The following is a procedure for recovering batteries with corrupted EEPROM info. This procedure requires that the embedded controller (EC) in the laptop be placed into reset. As a result the keyboard and buttons will quit working. Once you follow the procedure you will have to unplug the XO from AC power and remove the battery.

If you have a USB keyboard then the power cycle is not necessary. USB keyboards are not affected by the EC and you can reboot by typing 'reboot' at the 'ok' prompt.

EEPROM init procedure:

  1. Download the 'batman.fth' recovery program from [[1]] and save it onto a USB disk in the very top directory.
  2. Put that USB disk into the XO and power up the XO.
  3. When OpenFirmware boots watch for the following text
    Type any key to interrupt automatic startup
    When you see this string do as instructed and press a key on the keyboard. This will place you at the 'ok' prompt.
  4. Load the batman.fth program by typing
    fload disk:\batman.fth
  5. Run the recover program
    This will print out a message indicating what battery type you have and if it has detected that the EEPROM has been corrupted. The following is a sample output from a NiMH battery with a corrupted EEPROM.
ok bat-check-and-recover
Checking NiMH battery
Battery EEPROM data corrupted... Fixing.

And one without EEPROM corruption

ok bat-check-and-recover
Checking NiMH battery

  • At this stage the laptop keyboard and panel buttons are inoperable so to shut down you must remove AC power and remove the battery. If you are using a USB keyboard then you can type 'kbc-on' which will restart the system.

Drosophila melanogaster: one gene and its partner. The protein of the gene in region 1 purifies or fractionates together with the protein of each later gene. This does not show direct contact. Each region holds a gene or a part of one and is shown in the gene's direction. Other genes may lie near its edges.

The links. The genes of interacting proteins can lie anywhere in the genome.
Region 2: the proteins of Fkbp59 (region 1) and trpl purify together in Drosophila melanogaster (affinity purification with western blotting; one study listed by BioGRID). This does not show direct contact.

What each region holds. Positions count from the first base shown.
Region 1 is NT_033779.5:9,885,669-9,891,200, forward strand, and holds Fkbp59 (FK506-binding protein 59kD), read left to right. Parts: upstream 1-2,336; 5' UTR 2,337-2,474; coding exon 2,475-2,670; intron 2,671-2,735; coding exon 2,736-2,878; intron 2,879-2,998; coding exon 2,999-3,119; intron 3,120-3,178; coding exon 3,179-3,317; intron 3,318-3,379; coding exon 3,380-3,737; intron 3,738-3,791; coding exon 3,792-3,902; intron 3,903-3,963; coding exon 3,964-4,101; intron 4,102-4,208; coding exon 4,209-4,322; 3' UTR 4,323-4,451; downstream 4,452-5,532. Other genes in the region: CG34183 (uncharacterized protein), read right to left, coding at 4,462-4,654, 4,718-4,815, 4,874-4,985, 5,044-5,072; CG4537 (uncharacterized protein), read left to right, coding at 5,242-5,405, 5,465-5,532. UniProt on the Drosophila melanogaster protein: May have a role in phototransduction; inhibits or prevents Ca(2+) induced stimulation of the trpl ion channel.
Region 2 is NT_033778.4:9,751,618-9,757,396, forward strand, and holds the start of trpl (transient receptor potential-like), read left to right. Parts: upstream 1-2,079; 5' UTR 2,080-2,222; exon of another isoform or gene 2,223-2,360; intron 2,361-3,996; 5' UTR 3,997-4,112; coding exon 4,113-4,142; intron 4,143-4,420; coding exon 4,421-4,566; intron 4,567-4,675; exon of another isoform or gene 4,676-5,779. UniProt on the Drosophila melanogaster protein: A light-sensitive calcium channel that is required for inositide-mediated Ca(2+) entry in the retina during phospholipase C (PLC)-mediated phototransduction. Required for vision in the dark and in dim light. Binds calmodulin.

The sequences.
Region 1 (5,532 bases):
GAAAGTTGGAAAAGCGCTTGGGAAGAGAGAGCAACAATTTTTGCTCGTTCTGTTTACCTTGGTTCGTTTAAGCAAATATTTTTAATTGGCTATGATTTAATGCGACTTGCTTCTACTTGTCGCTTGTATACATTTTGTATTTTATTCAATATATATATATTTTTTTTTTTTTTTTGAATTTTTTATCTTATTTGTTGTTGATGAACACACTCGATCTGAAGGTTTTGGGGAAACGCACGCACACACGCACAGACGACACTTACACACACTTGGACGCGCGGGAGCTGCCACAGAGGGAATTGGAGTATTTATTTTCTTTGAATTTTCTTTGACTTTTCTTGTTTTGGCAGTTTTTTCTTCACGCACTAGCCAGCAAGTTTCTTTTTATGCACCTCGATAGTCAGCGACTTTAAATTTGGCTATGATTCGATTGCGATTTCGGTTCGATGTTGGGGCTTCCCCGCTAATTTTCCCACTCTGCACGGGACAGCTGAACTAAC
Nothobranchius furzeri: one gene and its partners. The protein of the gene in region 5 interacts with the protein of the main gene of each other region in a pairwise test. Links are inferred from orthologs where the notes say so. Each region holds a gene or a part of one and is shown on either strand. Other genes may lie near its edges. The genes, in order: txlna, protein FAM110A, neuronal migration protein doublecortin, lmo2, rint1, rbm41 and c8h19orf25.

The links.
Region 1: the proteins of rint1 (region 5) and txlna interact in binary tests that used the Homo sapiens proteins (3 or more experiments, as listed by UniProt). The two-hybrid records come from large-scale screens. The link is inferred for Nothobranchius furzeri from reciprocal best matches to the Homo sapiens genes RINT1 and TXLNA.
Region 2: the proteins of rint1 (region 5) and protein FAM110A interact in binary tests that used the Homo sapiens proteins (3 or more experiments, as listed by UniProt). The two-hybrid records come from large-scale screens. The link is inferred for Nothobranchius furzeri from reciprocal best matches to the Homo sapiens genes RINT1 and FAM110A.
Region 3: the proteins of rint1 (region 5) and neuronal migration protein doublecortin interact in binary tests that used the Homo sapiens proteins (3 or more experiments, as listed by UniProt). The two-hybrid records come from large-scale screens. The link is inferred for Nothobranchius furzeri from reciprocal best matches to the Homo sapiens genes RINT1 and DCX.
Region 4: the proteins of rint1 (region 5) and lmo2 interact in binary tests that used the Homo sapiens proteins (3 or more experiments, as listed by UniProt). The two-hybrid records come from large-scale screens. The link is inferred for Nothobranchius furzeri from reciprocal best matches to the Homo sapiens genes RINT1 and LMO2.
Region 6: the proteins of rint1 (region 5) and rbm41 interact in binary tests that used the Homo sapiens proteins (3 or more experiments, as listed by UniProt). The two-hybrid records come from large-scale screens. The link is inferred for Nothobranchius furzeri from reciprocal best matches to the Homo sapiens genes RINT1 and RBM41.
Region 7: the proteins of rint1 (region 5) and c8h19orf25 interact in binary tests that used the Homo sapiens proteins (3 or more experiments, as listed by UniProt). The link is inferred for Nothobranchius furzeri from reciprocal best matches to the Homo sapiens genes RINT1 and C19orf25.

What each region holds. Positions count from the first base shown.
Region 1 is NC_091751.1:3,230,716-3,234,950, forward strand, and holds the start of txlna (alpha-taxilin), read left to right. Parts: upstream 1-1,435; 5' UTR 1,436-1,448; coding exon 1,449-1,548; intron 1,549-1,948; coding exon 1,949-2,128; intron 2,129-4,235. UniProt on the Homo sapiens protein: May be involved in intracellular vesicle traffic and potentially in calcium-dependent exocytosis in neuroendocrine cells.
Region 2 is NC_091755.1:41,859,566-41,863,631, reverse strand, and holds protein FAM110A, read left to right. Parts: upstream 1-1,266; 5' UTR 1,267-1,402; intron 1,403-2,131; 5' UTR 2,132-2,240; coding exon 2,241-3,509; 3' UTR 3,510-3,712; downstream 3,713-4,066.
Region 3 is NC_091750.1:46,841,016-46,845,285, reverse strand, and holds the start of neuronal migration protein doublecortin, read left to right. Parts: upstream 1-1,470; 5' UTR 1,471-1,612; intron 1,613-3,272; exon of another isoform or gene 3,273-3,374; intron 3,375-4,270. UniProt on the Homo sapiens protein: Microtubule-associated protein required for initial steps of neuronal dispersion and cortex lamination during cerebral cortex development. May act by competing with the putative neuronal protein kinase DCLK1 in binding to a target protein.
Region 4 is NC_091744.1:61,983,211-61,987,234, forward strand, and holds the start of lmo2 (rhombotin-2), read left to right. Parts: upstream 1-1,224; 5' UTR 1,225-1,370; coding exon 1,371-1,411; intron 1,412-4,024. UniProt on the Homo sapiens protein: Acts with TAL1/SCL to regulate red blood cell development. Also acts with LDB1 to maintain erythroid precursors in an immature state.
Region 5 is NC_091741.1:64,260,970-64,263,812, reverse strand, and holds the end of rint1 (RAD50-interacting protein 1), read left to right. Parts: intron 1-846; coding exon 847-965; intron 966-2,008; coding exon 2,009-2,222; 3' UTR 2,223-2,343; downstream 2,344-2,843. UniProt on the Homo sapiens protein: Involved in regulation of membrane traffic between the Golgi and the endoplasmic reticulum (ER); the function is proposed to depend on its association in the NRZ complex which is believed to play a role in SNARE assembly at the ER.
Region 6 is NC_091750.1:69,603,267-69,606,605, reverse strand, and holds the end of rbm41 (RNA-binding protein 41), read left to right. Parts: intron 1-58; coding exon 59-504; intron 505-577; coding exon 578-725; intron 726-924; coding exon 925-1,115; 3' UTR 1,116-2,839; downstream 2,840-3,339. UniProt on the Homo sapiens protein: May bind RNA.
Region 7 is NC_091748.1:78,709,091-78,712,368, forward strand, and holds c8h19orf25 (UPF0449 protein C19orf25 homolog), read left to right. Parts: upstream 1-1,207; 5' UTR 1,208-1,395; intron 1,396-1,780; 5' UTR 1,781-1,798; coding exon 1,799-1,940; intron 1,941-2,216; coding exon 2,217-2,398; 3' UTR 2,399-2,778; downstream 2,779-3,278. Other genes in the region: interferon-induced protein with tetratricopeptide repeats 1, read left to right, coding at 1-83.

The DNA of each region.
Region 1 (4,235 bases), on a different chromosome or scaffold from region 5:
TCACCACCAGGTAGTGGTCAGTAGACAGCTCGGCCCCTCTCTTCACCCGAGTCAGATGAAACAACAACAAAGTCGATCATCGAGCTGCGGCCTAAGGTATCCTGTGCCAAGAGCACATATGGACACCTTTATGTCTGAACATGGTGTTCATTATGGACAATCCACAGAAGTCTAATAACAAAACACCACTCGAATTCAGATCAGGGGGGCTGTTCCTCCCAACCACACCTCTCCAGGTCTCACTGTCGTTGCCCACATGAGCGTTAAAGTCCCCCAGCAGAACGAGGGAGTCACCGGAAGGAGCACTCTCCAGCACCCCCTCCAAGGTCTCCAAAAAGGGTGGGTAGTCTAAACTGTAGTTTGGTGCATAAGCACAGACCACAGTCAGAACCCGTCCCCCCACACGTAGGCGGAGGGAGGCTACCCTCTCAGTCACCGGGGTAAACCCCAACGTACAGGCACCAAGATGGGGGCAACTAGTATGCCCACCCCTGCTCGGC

• If you see a message like
bat-check-and-recover ?

try using a different USB stick, or experiment with different USB formats.

  • If you see a message like
No response from battery

Go back and check all your previous steps to make sure you did not miss anything. Check to see that the battery is actually in the laptop. Try re-inserting the battery a couple of times. If you repeatedly get this message then you have a battery that is not recoverable. Please contact someone at OLPC to get a replacement.

External Charging

B1 systems have a hardware problem that prevents them from charging batteries that have discharged to very low levels. To bring the battery capacity back up to a level that a B1 can manage, external methods are necessary.

WARNING: If you are not comfortable working with electronics then please seek assistance from someone who is. Even at low capacity these batteries can deliver a significant amount of energy. Shorting the positive and negative terminals with a wire or metal will cause VERY large currents to flow which will burn up smaller wires or metal shims. These can burn you or catch fire. Furthermore, overcharging these batteries will cause them to overheat possibly catching fire. Overcharging or shorting the terminals stresses the battery and significantly reduces the lifetime.